Our higher education institutions hold keys to our innovation – and our future

Wilkesmann

Uwe Wilkesmann is Director of the Center for Higher Education (Zentrum für Hochschulbildung) at TU Dortmund University. He also holds a professorship at that university for organisational studies, continuing education and social management. His teaching emphases at the university include empirical social research, educational sociology and knowledge management.

WiHo editorial team: How did you come to focus on research on higher education and science? Did any central event or experience take you in that direction?
Wilkesmann: I have long concerned myself with knowledge management, knowledge transfer, the knowledge society and knowledge-intensive work. This led me to concentrate on certain knowledge-intensive organisations – namely, higher education institutions. Our higher education system needs to play a more-central role in our society, since it holds keys to our innovation and future, and since it provides the basis for comprehensive, scientifically based discussion about the question "what kind of society do we want to live in?"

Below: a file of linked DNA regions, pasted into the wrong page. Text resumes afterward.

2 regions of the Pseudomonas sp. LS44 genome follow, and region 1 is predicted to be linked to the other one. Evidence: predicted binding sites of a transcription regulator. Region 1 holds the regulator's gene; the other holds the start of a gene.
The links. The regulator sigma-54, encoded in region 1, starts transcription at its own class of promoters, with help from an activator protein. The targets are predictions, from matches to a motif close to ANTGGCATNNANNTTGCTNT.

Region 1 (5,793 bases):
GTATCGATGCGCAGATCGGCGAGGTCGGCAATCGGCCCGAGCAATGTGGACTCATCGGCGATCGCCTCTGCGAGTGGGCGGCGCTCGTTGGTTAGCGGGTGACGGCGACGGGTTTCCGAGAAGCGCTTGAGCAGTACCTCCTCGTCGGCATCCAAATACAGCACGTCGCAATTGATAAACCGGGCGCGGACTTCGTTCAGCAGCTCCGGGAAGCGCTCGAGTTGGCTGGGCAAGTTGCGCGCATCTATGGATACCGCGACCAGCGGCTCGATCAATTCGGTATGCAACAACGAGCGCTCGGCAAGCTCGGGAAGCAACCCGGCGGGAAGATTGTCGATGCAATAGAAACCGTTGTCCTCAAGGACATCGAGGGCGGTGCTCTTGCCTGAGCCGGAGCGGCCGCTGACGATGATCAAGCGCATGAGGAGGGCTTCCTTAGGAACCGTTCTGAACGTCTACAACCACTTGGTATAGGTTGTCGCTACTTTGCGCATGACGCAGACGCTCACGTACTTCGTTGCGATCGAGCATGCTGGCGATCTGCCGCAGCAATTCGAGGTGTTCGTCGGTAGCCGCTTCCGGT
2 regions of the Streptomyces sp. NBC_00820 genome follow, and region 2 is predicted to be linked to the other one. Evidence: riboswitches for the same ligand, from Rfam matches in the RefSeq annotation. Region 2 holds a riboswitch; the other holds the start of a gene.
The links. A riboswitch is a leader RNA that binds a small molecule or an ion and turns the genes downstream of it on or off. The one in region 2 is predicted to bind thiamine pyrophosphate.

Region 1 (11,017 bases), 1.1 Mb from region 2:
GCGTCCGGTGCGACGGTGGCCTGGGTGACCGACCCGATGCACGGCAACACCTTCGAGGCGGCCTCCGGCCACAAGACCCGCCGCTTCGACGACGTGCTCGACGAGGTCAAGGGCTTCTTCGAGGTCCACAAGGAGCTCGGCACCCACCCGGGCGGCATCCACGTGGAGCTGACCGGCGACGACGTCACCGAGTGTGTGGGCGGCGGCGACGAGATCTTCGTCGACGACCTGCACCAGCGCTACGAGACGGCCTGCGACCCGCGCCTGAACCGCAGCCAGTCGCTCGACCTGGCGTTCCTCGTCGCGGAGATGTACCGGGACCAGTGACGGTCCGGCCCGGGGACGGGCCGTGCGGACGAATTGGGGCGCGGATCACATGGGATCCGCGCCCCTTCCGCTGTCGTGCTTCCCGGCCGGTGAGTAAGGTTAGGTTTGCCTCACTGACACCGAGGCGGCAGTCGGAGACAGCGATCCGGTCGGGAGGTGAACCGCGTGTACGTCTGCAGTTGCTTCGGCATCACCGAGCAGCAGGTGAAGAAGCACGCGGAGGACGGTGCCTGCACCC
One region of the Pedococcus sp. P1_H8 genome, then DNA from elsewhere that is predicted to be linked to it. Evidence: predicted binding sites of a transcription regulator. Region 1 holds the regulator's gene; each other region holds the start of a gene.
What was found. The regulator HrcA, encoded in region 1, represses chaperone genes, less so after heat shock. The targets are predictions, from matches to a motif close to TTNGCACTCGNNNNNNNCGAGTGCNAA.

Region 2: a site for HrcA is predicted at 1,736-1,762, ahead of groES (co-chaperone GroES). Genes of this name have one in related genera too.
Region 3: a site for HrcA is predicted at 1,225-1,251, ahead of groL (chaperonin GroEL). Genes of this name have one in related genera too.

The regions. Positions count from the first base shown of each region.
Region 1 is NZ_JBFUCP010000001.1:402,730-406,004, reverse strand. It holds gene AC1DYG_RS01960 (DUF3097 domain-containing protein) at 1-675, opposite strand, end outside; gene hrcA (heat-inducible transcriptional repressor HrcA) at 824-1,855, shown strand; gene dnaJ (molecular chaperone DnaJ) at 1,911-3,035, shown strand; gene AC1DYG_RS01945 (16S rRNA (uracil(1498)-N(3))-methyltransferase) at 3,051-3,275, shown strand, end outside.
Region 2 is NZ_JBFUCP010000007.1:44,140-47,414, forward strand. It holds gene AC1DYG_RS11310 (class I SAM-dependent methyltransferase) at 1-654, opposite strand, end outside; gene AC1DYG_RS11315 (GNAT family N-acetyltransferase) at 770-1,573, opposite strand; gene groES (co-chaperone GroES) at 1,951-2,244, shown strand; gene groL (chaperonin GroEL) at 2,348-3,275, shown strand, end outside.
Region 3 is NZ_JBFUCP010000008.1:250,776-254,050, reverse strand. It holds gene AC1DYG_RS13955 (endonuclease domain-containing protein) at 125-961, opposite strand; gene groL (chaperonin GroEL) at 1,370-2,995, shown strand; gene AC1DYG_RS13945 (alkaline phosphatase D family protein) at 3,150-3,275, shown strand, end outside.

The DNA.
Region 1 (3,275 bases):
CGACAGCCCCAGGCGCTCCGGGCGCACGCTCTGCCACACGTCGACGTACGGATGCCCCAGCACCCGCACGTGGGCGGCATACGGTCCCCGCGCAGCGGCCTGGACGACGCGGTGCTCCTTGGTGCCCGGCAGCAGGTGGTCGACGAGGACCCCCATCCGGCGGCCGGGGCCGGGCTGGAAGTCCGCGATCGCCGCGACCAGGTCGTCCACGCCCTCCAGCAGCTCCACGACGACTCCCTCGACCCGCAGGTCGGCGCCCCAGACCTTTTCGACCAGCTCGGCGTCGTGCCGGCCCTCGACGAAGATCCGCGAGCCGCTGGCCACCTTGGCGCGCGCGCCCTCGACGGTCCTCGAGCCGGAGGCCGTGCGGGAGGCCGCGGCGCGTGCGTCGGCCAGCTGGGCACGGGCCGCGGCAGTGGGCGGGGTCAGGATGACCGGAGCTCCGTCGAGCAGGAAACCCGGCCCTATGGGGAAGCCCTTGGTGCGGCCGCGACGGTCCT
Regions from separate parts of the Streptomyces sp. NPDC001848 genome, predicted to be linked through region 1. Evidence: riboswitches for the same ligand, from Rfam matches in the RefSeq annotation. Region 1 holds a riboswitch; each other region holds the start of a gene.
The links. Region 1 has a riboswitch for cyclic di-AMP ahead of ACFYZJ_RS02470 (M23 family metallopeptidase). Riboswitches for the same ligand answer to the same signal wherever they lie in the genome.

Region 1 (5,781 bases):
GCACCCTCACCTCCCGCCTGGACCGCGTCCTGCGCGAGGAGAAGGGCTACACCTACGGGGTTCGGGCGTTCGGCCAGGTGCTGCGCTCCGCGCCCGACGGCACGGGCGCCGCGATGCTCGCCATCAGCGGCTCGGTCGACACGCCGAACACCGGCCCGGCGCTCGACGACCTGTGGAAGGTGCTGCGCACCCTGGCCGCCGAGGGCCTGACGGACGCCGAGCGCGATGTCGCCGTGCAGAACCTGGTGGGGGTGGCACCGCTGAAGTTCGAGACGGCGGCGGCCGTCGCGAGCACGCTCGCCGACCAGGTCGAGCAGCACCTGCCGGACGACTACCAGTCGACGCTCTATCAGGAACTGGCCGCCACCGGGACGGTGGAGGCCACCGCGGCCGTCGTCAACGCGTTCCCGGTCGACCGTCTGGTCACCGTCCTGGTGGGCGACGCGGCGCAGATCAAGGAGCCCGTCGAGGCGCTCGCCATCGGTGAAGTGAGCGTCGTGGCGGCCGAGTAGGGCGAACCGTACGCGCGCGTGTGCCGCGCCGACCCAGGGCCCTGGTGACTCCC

WiHo editorial team: Regarding the status quo of research on higher education and science in Germany: In what areas is such research especially strong? In what ways does it still need to improve?
Wilkesmann: Research on higher education and science has been strong in comparative case studies with a qualitative approach. In addition, our research sector can be expected to work well with the extensive longitudinal data sets that the German Centre for Higher Education Research and Science Studies (DZHW) will soon be making available. What we still lack are quantitative (longitudinal) studies, especially quantitative studies employing international comparisons. And the range of theories available to us could be usefully expanded.

WiHo editorial team: How do you think Germany compares internationally in terms of its research on higher education and science? What can we learn from other countries, and from which countries can we learn?
Wilkesmann: The U.S. research sector is exemplary in terms of extensive provision of data sets. Furthermore, the U.S. and the UK are considerably ahead of us, here in Germany, in the area of study programmes in higher education (i.e. degree programmes in education) and, thus, in professionalisation of higher-education administrations and their contexts.
Over the past 10 years, I have repeatedly worked at a Hong Kong university. That region is highly interesting in that globalisation is really "cooking" there. And it is interesting in that the Chinese invest a great deal of money in their higher education system. What's more, it's an area in which two cultures are meeting in innovative ways.